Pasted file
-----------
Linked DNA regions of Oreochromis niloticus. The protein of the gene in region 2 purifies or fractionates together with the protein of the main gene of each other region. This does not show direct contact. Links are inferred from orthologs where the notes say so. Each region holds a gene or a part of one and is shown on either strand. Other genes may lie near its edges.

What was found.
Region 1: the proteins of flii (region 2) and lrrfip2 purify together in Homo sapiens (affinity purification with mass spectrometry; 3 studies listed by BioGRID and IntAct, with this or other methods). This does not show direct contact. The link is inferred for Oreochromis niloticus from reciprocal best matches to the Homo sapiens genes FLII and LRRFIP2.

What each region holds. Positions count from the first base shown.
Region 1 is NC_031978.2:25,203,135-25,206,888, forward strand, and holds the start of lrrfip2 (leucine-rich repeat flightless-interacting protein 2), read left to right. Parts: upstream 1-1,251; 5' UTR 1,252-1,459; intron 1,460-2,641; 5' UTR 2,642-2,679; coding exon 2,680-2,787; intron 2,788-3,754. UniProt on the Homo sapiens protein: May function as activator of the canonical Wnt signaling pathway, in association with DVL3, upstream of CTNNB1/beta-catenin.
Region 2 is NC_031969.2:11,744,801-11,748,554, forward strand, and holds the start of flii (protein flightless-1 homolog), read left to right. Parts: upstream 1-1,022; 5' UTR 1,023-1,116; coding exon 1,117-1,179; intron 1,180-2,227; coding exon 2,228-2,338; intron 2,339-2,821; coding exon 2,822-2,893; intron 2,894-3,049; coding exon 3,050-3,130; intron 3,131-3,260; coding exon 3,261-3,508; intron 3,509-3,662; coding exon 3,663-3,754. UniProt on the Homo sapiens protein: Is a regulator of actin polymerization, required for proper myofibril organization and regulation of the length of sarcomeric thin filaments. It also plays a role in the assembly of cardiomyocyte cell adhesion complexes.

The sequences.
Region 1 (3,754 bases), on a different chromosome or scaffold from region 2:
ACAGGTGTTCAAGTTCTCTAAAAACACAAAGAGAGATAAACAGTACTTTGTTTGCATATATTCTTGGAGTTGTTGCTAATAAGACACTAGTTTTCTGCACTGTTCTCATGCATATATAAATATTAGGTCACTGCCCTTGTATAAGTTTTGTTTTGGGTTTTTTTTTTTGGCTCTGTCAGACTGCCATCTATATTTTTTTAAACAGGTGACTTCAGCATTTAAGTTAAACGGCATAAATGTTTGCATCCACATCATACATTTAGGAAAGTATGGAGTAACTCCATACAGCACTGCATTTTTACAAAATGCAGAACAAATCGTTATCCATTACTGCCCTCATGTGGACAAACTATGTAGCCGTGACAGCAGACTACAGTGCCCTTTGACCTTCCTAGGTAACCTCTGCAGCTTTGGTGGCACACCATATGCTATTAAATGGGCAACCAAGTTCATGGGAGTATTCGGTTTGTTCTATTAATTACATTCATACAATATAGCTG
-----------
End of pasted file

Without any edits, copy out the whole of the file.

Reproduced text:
Linked DNA regions of Oreochromis niloticus. The protein of the gene in region 2 purifies or fractionates together with the protein of the main gene of each other region. This does not show direct contact. Links are inferred from orthologs where the notes say so. Each region holds a gene or a part of one and is shown on either strand. Other genes may lie near its edges.

What was found.
Region 1: the proteins of flii (region 2) and lrrfip2 purify together in Homo sapiens (affinity purification with mass spectrometry; 3 studies listed by BioGRID and IntAct, with this or other methods). This does not show direct contact. The link is inferred for Oreochromis niloticus from reciprocal best matches to the Homo sapiens genes FLII and LRRFIP2.

What each region holds. Positions count from the first base shown.
Region 1 is NC_031978.2:25,203,135-25,206,888, forward strand, and holds the start of lrrfip2 (leucine-rich repeat flightless-interacting protein 2), read left to right. Parts: upstream 1-1,251; 5' UTR 1,252-1,459; intron 1,460-2,641; 5' UTR 2,642-2,679; coding exon 2,680-2,787; intron 2,788-3,754. UniProt on the Homo sapiens protein: May function as activator of the canonical Wnt signaling pathway, in association with DVL3, upstream of CTNNB1/beta-catenin.
Region 2 is NC_031969.2:11,744,801-11,748,554, forward strand, and holds the start of flii (protein flightless-1 homolog), read left to right. Parts: upstream 1-1,022; 5' UTR 1,023-1,116; coding exon 1,117-1,179; intron 1,180-2,227; coding exon 2,228-2,338; intron 2,339-2,821; coding exon 2,822-2,893; intron 2,894-3,049; coding exon 3,050-3,130; intron 3,131-3,260; coding exon 3,261-3,508; intron 3,509-3,662; coding exon 3,663-3,754. UniProt on the Homo sapiens protein: Is a regulator of actin polymerization, required for proper myofibril organization and regulation of the length of sarcomeric thin filaments. It also plays a role in the assembly of cardiomyocyte cell adhesion complexes.

The sequences.
Region 1 (3,754 bases), on a different chromosome or scaffold from region 2:
ACAGGTGTTCAAGTTCTCTAAAAACACAAAGAGAGATAAACAGTACTTTGTTTGCATATATTCTTGGAGTTGTTGCTAATAAGACACTAGTTTTCTGCACTGTTCTCATGCATATATAAATATTAGGTCACTGCCCTTGTATAAGTTTTGTTTTGGGTTTTTTTTTTTGGCTCTGTCAGACTGCCATCTATATTTTTTTAAACAGGTGACTTCAGCATTTAAGTTAAACGGCATAAATGTTTGCATCCACATCATACATTTAGGAAAGTATGGAGTAACTCCATACAGCACTGCATTTTTACAAAATGCAGAACAAATCGTTATCCATTACTGCCCTCATGTGGACAAACTATGTAGCCGTGACAGCAGACTACAGTGCCCTTTGACCTTCCTAGGTAACCTCTGCAGCTTTGGTGGCACACCATATGCTATTAAATGGGCAACCAAGTTCATGGGAGTATTCGGTTTGTTCTATTAATTACATTCATACAATATAGCTG